Boeing program aims to inspire 5th graders to pursue math, science careers

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by GLENN FARLEY / KING 5 News Aviation Specialist

Bio | Email | Follow: @GlennFarley

KING5.com

Posted on November 8, 2012 at 6:45 PM

Updated Friday, Nov 9 at 1:56 PM

EVERETT –- Boeing has been on a hiring spree for several years to meet the demand for new aircraft from world airlines.

But the company is worried about the future. In another decade, its hiring managers believe it may be very difficult to find enough employees with the science and math skills needed to design and build planes.

Enter Katie Davis’s 5th grade class from Discovery Elementary in the Mukilteo School District. At 10 and 11 years old, Davis's students are said to be the youngest kids ever allowed into Boeing's Everett plant -- the world’s biggest building -- to watch from the galleries as 747s, 777s and 787 Dreamliners are put together.

In another 12 years, many of these kids will be graduating from college and looking for jobs. And Boeing wants to make sure they are qualified to work for the aerospace giant.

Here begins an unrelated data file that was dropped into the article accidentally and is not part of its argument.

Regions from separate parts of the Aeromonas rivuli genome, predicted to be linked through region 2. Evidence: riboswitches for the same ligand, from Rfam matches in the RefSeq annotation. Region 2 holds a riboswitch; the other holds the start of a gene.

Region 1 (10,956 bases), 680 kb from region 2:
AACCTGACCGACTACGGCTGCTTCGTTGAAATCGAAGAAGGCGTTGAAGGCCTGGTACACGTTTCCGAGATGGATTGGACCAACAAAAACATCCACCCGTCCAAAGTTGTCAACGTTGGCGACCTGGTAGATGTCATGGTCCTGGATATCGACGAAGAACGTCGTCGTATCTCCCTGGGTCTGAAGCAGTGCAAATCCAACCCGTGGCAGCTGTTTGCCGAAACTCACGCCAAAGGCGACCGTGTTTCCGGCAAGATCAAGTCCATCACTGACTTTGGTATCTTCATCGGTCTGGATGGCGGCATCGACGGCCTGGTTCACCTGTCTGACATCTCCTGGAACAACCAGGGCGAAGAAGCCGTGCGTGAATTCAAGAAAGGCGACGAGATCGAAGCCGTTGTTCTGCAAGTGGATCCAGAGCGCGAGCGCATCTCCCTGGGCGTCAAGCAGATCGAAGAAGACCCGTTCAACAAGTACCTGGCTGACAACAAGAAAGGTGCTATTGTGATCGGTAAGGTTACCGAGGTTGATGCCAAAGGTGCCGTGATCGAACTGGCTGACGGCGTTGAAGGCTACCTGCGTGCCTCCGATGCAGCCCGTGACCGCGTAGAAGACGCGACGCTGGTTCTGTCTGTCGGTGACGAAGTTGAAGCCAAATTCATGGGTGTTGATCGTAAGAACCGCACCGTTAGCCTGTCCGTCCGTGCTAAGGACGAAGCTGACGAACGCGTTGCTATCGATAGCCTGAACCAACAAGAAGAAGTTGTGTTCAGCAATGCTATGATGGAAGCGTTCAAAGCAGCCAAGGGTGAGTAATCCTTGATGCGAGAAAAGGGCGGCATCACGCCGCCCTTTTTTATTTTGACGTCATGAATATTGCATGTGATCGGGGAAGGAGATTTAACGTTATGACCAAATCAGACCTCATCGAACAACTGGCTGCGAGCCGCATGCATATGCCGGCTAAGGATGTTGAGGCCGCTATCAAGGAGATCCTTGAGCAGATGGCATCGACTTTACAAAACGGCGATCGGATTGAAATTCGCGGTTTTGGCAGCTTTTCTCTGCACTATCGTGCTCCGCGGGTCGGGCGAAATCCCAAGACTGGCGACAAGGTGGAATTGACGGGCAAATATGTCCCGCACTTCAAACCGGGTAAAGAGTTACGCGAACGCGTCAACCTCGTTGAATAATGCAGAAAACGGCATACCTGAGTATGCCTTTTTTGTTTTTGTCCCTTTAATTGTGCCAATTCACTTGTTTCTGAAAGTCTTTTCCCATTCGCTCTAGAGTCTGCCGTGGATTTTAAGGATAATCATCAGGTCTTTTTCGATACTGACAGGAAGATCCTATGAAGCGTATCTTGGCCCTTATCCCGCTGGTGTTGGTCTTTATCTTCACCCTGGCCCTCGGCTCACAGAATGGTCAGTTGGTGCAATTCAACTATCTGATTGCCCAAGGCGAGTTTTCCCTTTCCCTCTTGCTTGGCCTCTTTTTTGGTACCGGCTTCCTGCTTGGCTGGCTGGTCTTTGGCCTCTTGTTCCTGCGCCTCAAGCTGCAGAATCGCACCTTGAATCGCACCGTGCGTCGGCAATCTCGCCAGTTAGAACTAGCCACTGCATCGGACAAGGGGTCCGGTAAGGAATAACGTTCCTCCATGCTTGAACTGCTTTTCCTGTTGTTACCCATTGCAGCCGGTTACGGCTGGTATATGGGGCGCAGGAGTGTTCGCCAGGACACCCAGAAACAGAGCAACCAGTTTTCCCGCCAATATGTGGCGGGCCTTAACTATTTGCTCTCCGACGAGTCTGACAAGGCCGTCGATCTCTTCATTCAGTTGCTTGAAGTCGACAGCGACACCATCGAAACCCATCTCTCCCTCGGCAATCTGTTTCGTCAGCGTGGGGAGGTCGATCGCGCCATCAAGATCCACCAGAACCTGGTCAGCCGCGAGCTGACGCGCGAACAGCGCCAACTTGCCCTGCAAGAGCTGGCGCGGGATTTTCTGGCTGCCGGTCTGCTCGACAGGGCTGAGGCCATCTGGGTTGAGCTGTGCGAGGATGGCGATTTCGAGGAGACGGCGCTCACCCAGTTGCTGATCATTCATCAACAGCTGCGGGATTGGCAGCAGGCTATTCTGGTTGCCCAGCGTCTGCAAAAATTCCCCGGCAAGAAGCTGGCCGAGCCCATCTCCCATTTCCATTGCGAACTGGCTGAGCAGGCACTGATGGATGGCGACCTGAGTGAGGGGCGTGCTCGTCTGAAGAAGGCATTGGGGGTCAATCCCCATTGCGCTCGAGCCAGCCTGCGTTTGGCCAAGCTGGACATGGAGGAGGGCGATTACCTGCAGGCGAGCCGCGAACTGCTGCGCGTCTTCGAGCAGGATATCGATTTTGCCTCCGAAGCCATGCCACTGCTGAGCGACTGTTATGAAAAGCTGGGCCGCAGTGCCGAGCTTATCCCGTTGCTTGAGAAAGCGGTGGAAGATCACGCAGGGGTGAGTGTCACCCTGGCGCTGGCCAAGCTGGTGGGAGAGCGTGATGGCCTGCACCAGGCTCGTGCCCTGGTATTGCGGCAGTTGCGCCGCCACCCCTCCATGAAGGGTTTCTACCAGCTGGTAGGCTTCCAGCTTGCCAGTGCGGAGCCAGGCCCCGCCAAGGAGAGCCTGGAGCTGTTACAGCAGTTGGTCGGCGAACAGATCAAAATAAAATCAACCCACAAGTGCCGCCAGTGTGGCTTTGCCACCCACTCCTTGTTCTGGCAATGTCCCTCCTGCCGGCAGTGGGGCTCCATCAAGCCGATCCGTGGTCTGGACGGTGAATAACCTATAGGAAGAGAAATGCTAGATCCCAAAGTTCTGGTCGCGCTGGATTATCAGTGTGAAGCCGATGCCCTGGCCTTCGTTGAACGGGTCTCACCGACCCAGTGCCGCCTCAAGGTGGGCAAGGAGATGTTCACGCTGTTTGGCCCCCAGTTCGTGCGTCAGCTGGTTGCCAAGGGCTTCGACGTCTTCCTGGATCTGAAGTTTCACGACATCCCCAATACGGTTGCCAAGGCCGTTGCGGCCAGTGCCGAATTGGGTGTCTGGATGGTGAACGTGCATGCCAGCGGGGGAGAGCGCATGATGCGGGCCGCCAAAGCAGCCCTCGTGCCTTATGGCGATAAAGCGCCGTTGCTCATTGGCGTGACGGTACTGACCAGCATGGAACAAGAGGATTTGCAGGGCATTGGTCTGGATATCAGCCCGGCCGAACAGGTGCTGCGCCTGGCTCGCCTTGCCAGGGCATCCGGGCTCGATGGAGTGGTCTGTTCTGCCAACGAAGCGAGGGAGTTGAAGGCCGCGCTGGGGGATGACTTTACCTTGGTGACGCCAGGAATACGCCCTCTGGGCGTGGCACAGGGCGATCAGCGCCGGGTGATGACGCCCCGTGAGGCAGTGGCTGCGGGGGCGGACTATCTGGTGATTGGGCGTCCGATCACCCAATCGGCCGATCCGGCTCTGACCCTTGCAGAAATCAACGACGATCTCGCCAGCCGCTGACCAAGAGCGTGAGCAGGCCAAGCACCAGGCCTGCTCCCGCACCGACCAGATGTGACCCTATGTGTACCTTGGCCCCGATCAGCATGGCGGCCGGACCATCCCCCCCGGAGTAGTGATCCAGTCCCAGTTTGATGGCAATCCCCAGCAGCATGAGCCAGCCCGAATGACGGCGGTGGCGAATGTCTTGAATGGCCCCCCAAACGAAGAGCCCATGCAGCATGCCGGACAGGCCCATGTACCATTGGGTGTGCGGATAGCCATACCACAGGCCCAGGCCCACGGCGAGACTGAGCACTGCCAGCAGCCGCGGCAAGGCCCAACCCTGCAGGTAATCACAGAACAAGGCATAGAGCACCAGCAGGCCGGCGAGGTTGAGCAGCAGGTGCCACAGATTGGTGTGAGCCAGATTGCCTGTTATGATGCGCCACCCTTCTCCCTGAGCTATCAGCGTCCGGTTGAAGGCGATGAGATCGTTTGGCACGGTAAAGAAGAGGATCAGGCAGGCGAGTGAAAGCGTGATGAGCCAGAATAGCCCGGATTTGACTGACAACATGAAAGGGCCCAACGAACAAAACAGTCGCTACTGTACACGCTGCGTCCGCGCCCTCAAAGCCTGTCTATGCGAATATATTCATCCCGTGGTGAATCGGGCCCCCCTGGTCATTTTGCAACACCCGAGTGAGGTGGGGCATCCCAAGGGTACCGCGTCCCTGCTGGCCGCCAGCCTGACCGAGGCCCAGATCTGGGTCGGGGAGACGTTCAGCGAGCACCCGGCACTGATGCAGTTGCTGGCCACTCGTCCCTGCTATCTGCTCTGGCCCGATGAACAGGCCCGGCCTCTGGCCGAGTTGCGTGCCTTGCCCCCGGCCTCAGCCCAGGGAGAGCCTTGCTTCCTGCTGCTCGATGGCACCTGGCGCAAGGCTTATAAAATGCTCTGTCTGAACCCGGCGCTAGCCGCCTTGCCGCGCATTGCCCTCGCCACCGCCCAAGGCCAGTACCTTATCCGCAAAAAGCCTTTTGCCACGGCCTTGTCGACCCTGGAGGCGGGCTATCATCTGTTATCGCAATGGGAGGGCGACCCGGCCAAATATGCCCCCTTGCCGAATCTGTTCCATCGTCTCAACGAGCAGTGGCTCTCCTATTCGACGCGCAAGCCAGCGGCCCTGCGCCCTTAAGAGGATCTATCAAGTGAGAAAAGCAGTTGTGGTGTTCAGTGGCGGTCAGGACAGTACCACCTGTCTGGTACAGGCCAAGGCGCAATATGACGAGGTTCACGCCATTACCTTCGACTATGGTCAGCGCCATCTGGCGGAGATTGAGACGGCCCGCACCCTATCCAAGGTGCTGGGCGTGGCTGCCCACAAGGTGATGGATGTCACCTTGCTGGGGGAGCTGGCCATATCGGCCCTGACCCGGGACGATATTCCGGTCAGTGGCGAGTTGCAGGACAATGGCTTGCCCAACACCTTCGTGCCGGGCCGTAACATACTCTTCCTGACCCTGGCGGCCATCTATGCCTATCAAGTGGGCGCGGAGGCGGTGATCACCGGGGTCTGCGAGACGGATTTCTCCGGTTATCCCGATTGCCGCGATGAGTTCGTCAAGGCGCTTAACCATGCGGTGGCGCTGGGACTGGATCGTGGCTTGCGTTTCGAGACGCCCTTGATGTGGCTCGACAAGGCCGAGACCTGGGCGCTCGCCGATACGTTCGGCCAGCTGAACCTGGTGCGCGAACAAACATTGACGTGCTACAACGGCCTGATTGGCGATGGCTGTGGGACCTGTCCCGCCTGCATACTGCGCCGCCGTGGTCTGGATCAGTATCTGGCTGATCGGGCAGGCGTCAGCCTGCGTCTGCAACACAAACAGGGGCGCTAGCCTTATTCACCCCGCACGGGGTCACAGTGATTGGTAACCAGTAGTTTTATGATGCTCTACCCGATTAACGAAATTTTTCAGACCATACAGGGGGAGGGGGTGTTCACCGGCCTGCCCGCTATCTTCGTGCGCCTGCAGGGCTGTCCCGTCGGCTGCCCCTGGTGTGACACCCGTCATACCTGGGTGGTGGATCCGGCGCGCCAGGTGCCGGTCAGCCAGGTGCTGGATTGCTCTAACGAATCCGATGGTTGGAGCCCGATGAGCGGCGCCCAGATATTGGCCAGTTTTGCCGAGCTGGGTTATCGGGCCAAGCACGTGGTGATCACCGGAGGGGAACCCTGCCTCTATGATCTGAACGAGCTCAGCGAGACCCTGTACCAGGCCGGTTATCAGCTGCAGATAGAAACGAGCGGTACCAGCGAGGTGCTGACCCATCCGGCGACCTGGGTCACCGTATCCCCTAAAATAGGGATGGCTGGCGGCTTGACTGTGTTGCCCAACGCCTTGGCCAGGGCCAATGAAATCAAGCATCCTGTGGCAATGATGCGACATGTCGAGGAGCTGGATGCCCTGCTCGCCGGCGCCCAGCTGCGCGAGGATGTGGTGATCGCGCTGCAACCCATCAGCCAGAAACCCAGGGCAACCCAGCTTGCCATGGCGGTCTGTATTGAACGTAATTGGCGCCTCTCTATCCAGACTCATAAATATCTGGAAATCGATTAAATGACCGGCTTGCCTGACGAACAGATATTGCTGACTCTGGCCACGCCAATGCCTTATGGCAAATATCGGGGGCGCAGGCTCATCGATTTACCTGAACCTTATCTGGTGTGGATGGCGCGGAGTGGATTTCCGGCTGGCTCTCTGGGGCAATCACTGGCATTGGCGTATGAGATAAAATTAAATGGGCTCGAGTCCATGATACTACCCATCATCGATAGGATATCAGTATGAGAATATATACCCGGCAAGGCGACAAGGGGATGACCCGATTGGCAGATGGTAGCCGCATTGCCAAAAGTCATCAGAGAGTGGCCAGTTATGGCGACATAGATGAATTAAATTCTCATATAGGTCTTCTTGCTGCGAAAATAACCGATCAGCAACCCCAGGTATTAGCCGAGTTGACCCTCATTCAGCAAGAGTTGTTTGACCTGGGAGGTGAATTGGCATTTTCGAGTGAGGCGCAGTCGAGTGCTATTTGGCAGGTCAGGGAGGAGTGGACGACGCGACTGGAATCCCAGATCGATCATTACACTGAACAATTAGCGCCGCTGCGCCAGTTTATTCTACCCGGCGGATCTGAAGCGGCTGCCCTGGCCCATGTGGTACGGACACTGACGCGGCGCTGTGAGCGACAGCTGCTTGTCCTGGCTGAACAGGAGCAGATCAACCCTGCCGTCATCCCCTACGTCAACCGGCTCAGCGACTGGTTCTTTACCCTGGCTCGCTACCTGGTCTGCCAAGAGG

“We’re talking about walking into this building and saying, 'Wow, this is amazing!'” said Ross Wilson Jr., a 27-year Boeing veteran who’s now leading a special project to expose younger people to the potential of a career in aerospace.

Boeing has conducted outreach to high school and college students for decades. The company operates a big college intern program aimed primarily at recruiting engineers.  But the country as a whole has a problem generating enough workers who do well in math and science. And just about everything at Boeing involves math and science, from tracking the millions of parts that go into each plane, to coming up with complex calculations to design efficient new jets, to creating biofuels to power them.

"If we can plant that in them today -- to do their math, to do their science -- by the time they come out of high school they’ll be so much more ahead in their opportunities to come here and work for Boeing,” said Wilson.

“Some of these kids have never been on an airplane before," said teacher Katie Davis. "Just seeing the planes up close, for some of these kids is going to be life changing.”  

Davis said Discovery Elementary is a school where many kids come from low-income families. Just like kids who go to a Mariners game and want to become professional ball players, she said kids who visit Boeing's plant may get the inspiration to aim for a job there. 

Other fifth grade classes from Discovery Elementary will tour the world’s largest factory as part of a pilot program that could end up expanding to other schools.
 

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